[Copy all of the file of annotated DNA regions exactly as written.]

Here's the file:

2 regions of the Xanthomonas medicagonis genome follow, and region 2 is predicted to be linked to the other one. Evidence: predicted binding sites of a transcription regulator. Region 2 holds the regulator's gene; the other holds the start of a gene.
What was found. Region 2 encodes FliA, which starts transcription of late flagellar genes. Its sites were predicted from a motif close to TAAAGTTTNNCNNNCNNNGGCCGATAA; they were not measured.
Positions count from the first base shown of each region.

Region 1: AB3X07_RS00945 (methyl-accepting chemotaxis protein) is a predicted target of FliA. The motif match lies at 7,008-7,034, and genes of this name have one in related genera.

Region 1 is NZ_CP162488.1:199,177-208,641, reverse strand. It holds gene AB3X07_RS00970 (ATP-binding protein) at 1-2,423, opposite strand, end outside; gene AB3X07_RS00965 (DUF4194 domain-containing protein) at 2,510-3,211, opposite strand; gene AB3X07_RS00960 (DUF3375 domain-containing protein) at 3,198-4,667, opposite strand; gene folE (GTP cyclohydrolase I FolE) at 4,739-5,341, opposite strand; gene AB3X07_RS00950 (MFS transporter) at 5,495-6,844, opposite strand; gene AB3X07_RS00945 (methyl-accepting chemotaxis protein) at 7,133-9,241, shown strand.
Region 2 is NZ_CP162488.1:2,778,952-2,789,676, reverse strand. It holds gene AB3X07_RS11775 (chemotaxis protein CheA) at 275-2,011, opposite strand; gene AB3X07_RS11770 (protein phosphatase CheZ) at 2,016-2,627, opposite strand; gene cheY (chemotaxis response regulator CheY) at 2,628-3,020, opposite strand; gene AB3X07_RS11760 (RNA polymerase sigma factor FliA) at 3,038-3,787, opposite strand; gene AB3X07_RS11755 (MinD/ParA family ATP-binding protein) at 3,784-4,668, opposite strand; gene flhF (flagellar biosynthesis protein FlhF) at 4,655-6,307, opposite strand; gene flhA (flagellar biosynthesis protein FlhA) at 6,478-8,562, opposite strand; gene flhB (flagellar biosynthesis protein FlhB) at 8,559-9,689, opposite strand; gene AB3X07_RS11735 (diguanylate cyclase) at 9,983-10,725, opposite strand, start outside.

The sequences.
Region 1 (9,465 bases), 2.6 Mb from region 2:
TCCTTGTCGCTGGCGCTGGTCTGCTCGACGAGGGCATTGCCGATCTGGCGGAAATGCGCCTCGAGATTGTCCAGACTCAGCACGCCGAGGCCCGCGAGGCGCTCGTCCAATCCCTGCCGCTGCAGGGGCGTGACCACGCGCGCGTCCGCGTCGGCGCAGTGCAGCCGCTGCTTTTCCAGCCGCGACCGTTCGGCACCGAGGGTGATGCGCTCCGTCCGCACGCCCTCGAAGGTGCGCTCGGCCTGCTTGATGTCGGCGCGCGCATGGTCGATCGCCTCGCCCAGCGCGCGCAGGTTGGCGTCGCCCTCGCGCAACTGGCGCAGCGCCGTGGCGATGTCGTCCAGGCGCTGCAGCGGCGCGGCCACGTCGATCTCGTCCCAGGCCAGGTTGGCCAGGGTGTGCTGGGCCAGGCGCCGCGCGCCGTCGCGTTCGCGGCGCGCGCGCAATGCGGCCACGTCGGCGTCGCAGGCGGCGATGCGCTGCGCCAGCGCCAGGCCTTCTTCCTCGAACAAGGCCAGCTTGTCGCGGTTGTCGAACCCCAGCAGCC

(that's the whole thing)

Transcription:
2 regions of the Xanthomonas medicagonis genome follow, and region 2 is predicted to be linked to the other one. Evidence: predicted binding sites of a transcription regulator. Region 2 holds the regulator's gene; the other holds the start of a gene.
What was found. Region 2 encodes FliA, which starts transcription of late flagellar genes. Its sites were predicted from a motif close to TAAAGTTTNNCNNNCNNNGGCCGATAA; they were not measured.
Positions count from the first base shown of each region.

Region 1: AB3X07_RS00945 (methyl-accepting chemotaxis protein) is a predicted target of FliA. The motif match lies at 7,008-7,034, and genes of this name have one in related genera.

Region 1 is NZ_CP162488.1:199,177-208,641, reverse strand. It holds gene AB3X07_RS00970 (ATP-binding protein) at 1-2,423, opposite strand, end outside; gene AB3X07_RS00965 (DUF4194 domain-containing protein) at 2,510-3,211, opposite strand; gene AB3X07_RS00960 (DUF3375 domain-containing protein) at 3,198-4,667, opposite strand; gene folE (GTP cyclohydrolase I FolE) at 4,739-5,341, opposite strand; gene AB3X07_RS00950 (MFS transporter) at 5,495-6,844, opposite strand; gene AB3X07_RS00945 (methyl-accepting chemotaxis protein) at 7,133-9,241, shown strand.
Region 2 is NZ_CP162488.1:2,778,952-2,789,676, reverse strand. It holds gene AB3X07_RS11775 (chemotaxis protein CheA) at 275-2,011, opposite strand; gene AB3X07_RS11770 (protein phosphatase CheZ) at 2,016-2,627, opposite strand; gene cheY (chemotaxis response regulator CheY) at 2,628-3,020, opposite strand; gene AB3X07_RS11760 (RNA polymerase sigma factor FliA) at 3,038-3,787, opposite strand; gene AB3X07_RS11755 (MinD/ParA family ATP-binding protein) at 3,784-4,668, opposite strand; gene flhF (flagellar biosynthesis protein FlhF) at 4,655-6,307, opposite strand; gene flhA (flagellar biosynthesis protein FlhA) at 6,478-8,562, opposite strand; gene flhB (flagellar biosynthesis protein FlhB) at 8,559-9,689, opposite strand; gene AB3X07_RS11735 (diguanylate cyclase) at 9,983-10,725, opposite strand, start outside.

The sequences.
Region 1 (9,465 bases), 2.6 Mb from region 2:
TCCTTGTCGCTGGCGCTGGTCTGCTCGACGAGGGCATTGCCGATCTGGCGGAAATGCGCCTCGAGATTGTCCAGACTCAGCACGCCGAGGCCCGCGAGGCGCTCGTCCAATCCCTGCCGCTGCAGGGGCGTGACCACGCGCGCGTCCGCGTCGGCGCAGTGCAGCCGCTGCTTTTCCAGCCGCGACCGTTCGGCACCGAGGGTGATGCGCTCCGTCCGCACGCCCTCGAAGGTGCGCTCGGCCTGCTTGATGTCGGCGCGCGCATGGTCGATCGCCTCGCCCAGCGCGCGCAGGTTGGCGTCGCCCTCGCGCAACTGGCGCAGCGCCGTGGCGATGTCGTCCAGGCGCTGCAGCGGCGCGGCCACGTCGATCTCGTCCCAGGCCAGGTTGGCCAGGGTGTGCTGGGCCAGGCGCCGCGCGCCGTCGCGTTCGCGGCGCGCGCGCAATGCGGCCACGTCGGCGTCGCAGGCGGCGATGCGCTGCGCCAGCGCCAGGCCTTCTTCCTCGAACAAGGCCAGCTTGTCGCGGTTGTCGAACCCCAGCAGCC